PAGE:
In Sri Lanka, Facebook is like the ministry of truth

A controversial ban.
A controversial ban.
Image: Reuters/Dinuka Liyanawatte
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Facebook now reaches 2.2 billion people on the planet. The most lucrative of those are in the US, where its user base is stagnating. To grow, the social media giant will have to expand in less developed parts of the world. Places like Sri Lanka.

An investigation by the New York Times (paywall) exposes the costs of that expansion. Facebook has replaced traditional media as a source of news in Sri Lanka, with the content itself created by people who use the platform, not by Facebook, which bears little or no responsibility for what gets published on the site. Times reporters spent months tracking real life violence linked to misinformation and found, in many cases, it led directly back to hate speech on Facebook.

According to the Times:

Time and again, communal hatreds overrun the newsfeed — the primary portal for news and information for many users — unchecked as local media are displaced by Facebook and governments find themselves with little leverage over the company. Some users, energized by hate speech and misinformation, plot real-world attacks.

Rumors of a Muslim plot to sterilize Sri Lanka’s Sinhalese majority led to real-life violence in February that resulted in the beating of a Muslim restaurant worker. He was falsely accused of spiking the shop’s food with sterilization pills in the small town of Ampara.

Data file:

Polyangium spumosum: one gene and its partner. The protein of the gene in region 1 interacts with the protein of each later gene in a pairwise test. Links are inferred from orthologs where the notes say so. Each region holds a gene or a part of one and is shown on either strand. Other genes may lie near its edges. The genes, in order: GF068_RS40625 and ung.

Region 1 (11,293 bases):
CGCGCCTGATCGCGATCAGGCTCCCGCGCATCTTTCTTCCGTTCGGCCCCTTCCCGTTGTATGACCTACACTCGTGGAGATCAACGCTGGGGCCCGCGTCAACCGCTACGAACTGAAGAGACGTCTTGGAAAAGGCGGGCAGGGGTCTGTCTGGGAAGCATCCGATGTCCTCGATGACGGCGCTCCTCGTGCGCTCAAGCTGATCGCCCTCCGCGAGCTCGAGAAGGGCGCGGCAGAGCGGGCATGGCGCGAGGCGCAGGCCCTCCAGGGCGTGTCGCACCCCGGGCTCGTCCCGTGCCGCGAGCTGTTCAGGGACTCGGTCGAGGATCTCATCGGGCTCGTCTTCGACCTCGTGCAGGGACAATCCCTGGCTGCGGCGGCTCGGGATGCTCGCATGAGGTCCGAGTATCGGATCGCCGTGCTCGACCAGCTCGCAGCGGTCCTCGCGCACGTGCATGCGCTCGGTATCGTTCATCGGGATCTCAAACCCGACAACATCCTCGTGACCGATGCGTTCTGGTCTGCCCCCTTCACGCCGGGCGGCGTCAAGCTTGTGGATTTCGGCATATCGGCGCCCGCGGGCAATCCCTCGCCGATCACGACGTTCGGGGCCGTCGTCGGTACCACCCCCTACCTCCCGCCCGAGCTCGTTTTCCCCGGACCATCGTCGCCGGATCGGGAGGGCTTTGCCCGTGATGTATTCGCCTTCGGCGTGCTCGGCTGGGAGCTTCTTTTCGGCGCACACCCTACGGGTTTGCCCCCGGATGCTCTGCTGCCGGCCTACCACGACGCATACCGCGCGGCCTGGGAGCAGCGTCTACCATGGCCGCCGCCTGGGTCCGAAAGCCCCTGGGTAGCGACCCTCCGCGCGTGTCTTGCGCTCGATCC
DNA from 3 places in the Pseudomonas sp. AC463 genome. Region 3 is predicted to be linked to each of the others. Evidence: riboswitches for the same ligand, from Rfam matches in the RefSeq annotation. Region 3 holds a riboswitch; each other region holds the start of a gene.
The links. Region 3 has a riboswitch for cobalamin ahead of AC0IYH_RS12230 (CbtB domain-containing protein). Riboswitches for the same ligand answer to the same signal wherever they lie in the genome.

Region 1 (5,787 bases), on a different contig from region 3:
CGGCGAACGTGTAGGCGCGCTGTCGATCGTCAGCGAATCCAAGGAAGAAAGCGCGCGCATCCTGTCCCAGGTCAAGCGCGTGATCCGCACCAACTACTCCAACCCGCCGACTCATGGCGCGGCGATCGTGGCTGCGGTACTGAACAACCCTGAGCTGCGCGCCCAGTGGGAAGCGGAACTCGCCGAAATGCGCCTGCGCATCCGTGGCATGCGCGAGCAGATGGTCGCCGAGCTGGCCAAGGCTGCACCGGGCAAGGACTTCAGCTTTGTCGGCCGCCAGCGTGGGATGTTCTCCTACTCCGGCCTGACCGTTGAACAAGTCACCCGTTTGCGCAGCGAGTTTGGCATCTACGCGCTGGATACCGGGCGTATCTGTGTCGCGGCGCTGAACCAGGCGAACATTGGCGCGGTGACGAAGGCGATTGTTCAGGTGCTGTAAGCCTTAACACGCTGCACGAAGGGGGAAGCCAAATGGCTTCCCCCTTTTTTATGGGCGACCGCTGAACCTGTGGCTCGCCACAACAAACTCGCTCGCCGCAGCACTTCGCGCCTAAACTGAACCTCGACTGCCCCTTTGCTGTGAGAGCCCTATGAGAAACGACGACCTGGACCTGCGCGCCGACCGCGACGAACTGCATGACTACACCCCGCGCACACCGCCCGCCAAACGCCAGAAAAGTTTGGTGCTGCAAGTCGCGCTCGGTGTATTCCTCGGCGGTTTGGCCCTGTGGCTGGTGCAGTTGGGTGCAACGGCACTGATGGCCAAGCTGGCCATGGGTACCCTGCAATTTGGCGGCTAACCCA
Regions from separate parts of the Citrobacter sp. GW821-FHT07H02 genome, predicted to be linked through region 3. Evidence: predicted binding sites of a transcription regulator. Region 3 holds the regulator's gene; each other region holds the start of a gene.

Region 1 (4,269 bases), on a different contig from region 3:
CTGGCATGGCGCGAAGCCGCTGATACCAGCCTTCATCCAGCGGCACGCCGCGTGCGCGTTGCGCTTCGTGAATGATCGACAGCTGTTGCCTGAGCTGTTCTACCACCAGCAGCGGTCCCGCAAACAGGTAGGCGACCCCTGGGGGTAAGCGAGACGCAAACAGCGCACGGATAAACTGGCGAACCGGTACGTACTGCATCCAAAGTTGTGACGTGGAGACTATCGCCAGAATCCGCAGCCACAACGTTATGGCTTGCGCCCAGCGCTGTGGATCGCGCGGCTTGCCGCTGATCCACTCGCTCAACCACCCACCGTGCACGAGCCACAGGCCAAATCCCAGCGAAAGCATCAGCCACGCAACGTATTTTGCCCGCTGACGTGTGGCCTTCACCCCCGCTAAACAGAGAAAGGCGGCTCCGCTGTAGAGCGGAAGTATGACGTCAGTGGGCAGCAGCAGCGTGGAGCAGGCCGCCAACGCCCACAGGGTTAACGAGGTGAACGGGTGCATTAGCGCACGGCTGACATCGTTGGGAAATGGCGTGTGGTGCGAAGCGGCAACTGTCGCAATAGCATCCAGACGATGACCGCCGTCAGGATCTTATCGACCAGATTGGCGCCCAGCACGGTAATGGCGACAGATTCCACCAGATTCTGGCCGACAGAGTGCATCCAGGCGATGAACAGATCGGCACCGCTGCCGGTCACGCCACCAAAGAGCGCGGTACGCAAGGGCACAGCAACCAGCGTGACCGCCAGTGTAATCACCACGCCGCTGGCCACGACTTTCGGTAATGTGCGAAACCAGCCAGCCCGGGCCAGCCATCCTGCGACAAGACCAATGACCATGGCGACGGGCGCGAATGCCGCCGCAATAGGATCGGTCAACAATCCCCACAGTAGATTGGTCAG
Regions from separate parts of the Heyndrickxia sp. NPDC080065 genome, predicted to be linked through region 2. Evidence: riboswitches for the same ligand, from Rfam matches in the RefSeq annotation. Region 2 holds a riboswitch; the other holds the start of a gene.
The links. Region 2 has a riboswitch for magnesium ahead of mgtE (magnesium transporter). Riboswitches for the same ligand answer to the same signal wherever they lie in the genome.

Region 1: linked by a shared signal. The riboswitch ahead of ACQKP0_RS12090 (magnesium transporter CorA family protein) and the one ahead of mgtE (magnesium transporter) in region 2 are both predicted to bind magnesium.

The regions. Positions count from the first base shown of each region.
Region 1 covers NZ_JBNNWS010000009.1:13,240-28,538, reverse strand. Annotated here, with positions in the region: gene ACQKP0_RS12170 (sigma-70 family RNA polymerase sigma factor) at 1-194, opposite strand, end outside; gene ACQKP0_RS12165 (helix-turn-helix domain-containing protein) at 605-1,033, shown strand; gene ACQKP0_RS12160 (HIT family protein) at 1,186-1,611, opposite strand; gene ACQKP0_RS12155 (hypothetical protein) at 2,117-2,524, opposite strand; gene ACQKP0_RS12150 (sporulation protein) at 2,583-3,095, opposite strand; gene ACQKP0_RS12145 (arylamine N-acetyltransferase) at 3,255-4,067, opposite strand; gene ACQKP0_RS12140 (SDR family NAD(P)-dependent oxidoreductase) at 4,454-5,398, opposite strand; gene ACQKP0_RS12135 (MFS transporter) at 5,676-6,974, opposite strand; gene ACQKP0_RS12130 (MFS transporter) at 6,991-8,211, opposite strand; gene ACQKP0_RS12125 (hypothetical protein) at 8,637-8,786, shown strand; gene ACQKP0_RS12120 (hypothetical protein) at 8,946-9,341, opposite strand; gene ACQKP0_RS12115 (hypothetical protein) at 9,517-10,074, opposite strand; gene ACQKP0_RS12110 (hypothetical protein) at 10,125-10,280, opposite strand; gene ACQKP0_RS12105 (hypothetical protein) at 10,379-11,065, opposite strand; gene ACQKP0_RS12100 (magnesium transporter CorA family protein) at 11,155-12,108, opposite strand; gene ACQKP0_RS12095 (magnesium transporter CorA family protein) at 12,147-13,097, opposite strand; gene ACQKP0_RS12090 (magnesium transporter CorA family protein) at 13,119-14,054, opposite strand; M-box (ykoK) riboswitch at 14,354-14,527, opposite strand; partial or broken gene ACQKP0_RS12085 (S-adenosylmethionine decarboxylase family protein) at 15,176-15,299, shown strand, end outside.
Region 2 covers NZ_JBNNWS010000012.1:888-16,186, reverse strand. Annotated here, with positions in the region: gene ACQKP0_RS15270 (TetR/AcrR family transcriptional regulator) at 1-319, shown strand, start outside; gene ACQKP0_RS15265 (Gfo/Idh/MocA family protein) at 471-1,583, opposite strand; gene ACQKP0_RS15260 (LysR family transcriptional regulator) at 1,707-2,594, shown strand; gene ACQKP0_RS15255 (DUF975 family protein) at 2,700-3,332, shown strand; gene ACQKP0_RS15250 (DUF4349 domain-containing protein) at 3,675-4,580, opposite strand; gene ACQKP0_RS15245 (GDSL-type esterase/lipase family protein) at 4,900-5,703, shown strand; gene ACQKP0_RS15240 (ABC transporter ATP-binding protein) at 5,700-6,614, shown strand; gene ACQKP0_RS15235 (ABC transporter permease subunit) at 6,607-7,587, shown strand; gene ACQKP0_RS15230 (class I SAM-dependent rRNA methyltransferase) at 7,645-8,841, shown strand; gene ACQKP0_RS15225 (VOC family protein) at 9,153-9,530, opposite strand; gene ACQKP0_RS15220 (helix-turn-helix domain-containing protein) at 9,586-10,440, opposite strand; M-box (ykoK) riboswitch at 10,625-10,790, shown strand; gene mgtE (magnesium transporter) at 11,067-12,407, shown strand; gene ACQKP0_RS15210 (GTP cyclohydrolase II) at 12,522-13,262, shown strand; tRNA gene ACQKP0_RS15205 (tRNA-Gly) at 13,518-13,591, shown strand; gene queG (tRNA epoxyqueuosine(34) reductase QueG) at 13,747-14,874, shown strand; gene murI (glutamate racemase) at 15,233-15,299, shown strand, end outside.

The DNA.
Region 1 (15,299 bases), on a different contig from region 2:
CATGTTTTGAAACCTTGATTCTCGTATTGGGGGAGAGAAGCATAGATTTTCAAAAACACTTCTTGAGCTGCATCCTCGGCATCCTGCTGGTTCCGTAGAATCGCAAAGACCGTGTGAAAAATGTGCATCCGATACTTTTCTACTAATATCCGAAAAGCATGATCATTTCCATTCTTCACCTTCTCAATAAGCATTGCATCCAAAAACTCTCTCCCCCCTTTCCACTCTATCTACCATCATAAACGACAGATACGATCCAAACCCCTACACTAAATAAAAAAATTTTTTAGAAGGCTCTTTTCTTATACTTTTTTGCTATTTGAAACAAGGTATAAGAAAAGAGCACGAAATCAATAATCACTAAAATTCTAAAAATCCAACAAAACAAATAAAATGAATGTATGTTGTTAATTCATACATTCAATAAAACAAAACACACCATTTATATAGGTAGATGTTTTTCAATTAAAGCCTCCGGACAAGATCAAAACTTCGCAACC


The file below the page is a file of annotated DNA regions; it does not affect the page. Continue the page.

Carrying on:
Because of rumors on Facebook, a lump of flour found in the food was transformed in the mind of the patron into a sterilization pill. Language barriers between the Muslim operators and the Sinhalese patron made it impossible to correct the falsity and a mob at the restaurant formed that beat the worker, destroyed the shop, and set fire to a local mosque.

A mobile-phone video of the incident got posted on a Facebook group called the Buddhist Information Center.  It spread, stoking violence toward Muslims across the country that resulted in more than one death. Mobs in several towns burned mosques, shops and homes owned by Muslims, the Times reported.

In March, the government of Sri Lanka shut down Facebook, WhatsApp, Instagram, and Viber in an attempt to quell ethnic strife in the country. But the issue of Facebook’s role remains.

The social-media company isn’t quite like the Ministry of Truth in George Orwell’s dystopian novel, Nineteen Eighty-Four, which works to change, correct, and falsify news and information to keep Big Brother in power. Facebook does not manipulate and edit the content on its site. It just provides a platform for distribution.

But that vast power has governments throughout the world questioning how social media is shaping opinions and behavior, raising questions of censorship, free speech, and technology’s ability to shape and form modern society.